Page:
As a capital budgeting method, the payback period can be used to compare and derive the years it will take to return your investment. In short, the fewer years it takes for an investment cost to be returned, the more attractive the investment becomes.
The formula for computing the payback period of a given investment depends on period cash inflows. For example, if the cash flows are equal, the formula would be the following:
Payback Period = Initial Investment / Net Cash Flow per Period
On the other hand, with uneven cash inflows, you must calculate the cumulative cash flow first for each of the periods by using the following calculation:
Payback Period = Last Period with a Negative Cumulative Cash Flow + Absolute Value of the Negative Cash Flow at the end of the Period / Total Cash Inflow During the Period
The cumulative cash flow is the total sum of inflows minus the first outflow.
For example, let's say that you want to make an initial investment of $105 million, and you expect a $25 million in yearly net cash flow in the following seven years. The payback period calculation would be the following:
Payback Period = $105M / $25M = 4.2 years
On the other hand, with an uneven cash flow, if you want to make an initial investment of $50 million and you expect to produce a net cash flow of $10 million in the first year, $13 million in the second year, $16 million in the third year, $19 million in the fourth year and $22 million in the fifth, then the calculation would be the following.
The greater the payback period for a given investment, the more risks it involves. If two projects offer similar returns, the shortest payback period should have the upper hand.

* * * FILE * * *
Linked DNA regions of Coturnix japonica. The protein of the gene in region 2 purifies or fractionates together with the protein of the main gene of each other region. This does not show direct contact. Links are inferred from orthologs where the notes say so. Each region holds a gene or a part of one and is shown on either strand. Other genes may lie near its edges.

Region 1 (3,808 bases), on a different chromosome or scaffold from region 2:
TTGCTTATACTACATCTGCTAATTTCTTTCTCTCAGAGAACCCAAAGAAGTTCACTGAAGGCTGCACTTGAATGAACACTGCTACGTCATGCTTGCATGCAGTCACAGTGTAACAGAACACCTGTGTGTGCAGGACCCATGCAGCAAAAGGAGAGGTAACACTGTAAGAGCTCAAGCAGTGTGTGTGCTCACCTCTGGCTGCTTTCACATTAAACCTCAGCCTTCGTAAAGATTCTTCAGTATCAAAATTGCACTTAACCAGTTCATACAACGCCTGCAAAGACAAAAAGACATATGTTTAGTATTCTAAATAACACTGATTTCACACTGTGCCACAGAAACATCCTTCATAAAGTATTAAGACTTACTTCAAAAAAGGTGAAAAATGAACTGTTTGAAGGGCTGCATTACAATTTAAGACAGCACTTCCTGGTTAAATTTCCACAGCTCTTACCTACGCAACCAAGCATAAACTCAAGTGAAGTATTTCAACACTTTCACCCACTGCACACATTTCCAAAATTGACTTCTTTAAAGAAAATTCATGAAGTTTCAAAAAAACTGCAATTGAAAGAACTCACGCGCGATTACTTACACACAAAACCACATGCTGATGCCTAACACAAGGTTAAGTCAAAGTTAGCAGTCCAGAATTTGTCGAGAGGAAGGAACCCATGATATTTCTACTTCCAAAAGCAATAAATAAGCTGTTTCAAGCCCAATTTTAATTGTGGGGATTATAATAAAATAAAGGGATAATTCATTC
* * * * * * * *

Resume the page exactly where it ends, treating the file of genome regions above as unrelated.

In essence, the decision of whether to start an investment depends on its risk appetite.
Higher risk can bring a higher return, and thus, the longer the payback period from the profitable investment is. Conversely, for lower returns on investment, the project is acceptable only if the risk is down, making the payback period shorter.
Given that cash flows that arrive later in the project's life span are uncertain, the project's payback period can indicate how confident the cash inflow is.
If you're facing a liquidity issue, the payback period can help you rank the projects that will bring you earlier returns. However, as a drawback, the payback period method doesn't take the time value of money into account, leading to bad investment decisions.
What is the Capital Budgeting Process?
Putting it all together, the net present value, IRR, and the payback capital budgeting methods can all be essential to help you realize the data that help you make a profitable financial decision.
The concept of the time value of money is ingrained within capital budgeting. When invested, over time, money is bound to earn some interest. For example, when invested at 5%, $100 today would be worth $105 next year, with a present value of $100 and a future value of $105.
However, contrasting the money of today with future funds is like comparing apples and oranges. When investing money, you must evaluate when that money would be worth more, now or in the future. When would the cash flow produce more value for you?
This is where NPV comes in handy, as the sum of the present value (PV) of the scheduled cash flow and the investment are discounted at the average cost of the invested capital.
When calculating the project's NPV, if the resulting value is positive, future cash flows PV should exceed the investment's PV. If that's the case, the project deserves further attention.